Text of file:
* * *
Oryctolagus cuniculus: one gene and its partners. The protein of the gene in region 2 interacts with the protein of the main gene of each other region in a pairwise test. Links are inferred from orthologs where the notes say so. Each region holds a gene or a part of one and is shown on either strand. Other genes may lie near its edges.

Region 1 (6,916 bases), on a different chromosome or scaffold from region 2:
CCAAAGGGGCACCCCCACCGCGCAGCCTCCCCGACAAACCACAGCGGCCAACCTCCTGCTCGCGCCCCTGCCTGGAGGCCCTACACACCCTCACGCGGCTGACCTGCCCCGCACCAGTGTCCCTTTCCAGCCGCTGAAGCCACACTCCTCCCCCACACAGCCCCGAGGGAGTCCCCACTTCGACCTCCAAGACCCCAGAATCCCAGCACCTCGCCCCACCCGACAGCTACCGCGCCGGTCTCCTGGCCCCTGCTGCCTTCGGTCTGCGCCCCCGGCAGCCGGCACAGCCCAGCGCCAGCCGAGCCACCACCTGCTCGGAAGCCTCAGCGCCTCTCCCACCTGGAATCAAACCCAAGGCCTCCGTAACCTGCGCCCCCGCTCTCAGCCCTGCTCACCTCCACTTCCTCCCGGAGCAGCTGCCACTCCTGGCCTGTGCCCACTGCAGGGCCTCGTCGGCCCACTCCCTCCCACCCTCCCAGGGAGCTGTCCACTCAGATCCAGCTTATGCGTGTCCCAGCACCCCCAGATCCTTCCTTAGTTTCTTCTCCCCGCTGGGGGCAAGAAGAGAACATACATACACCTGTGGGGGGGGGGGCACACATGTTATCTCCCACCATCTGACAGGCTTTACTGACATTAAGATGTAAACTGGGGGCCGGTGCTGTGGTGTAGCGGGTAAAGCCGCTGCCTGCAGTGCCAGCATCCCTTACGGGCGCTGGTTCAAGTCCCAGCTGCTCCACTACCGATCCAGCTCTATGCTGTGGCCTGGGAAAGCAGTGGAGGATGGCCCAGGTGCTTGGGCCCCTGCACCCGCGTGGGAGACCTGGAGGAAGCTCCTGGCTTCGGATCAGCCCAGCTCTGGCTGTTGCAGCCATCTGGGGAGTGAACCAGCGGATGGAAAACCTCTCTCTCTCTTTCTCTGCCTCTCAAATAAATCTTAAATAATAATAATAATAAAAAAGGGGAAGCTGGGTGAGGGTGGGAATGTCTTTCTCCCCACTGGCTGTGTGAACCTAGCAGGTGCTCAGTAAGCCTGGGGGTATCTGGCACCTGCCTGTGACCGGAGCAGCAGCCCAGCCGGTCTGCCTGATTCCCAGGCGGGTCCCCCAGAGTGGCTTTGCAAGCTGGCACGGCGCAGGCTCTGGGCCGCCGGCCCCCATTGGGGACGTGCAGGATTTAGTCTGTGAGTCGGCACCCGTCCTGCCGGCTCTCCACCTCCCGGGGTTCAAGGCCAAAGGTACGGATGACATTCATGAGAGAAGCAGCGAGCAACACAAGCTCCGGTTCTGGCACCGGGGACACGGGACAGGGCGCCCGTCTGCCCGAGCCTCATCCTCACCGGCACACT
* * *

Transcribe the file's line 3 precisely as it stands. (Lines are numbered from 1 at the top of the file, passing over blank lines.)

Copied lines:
CCAAAGGGGCACCCCCACCGCGCAGCCTCCCCGACAAACCACAGCGGCCAACCTCCTGCTCGCGCCCCTGCCTGGAGGCCCTACACACCCTCACGCGGCTGACCTGCCCCGCACCAGTGTCCCTTTCCAGCCGCTGAAGCCACACTCCTCCCCCACACAGCCCCGAGGGAGTCCCCACTTCGACCTCCAAGACCCCAGAATCCCAGCACCTCGCCCCACCCGACAGCTACCGCGCCGGTCTCCTGGCCCCTGCTGCCTTCGGTCTGCGCCCCCGGCAGCCGGCACAGCCCAGCGCCAGCCGAGCCACCACCTGCTCGGAAGCCTCAGCGCCTCTCCCACCTGGAATCAAACCCAAGGCCTCCGTAACCTGCGCCCCCGCTCTCAGCCCTGCTCACCTCCACTTCCTCCCGGAGCAGCTGCCACTCCTGGCCTGTGCCCACTGCAGGGCCTCGTCGGCCCACTCCCTCCCACCCTCCCAGGGAGCTGTCCACTCAGATCCAGCTTATGCGTGTCCCAGCACCCCCAGATCCTTCCTTAGTTTCTTCTCCCCGCTGGGGGCAAGAAGAGAACATACATACACCTGTGGGGGGGGGGGCACACATGTTATCTCCCACCATCTGACAGGCTTTACTGACATTAAGATGTAAACTGGGGGCCGGTGCTGTGGTGTAGCGGGTAAAGCCGCTGCCTGCAGTGCCAGCATCCCTTACGGGCGCTGGTTCAAGTCCCAGCTGCTCCACTACCGATCCAGCTCTATGCTGTGGCCTGGGAAAGCAGTGGAGGATGGCCCAGGTGCTTGGGCCCCTGCACCCGCGTGGGAGACCTGGAGGAAGCTCCTGGCTTCGGATCAGCCCAGCTCTGGCTGTTGCAGCCATCTGGGGAGTGAACCAGCGGATGGAAAACCTCTCTCTCTCTTTCTCTGCCTCTCAAATAAATCTTAAATAATAATAATAATAAAAAAGGGGAAGCTGGGTGAGGGTGGGAATGTCTTTCTCCCCACTGGCTGTGTGAACCTAGCAGGTGCTCAGTAAGCCTGGGGGTATCTGGCACCTGCCTGTGACCGGAGCAGCAGCCCAGCCGGTCTGCCTGATTCCCAGGCGGGTCCCCCAGAGTGGCTTTGCAAGCTGGCACGGCGCAGGCTCTGGGCCGCCGGCCCCCATTGGGGACGTGCAGGATTTAGTCTGTGAGTCGGCACCCGTCCTGCCGGCTCTCCACCTCCCGGGGTTCAAGGCCAAAGGTACGGATGACATTCATGAGAGAAGCAGCGAGCAACACAAGCTCCGGTTCTGGCACCGGGGACACGGGACAGGGCGCCCGTCTGCCCGAGCCTCATCCTCACCGGCACACT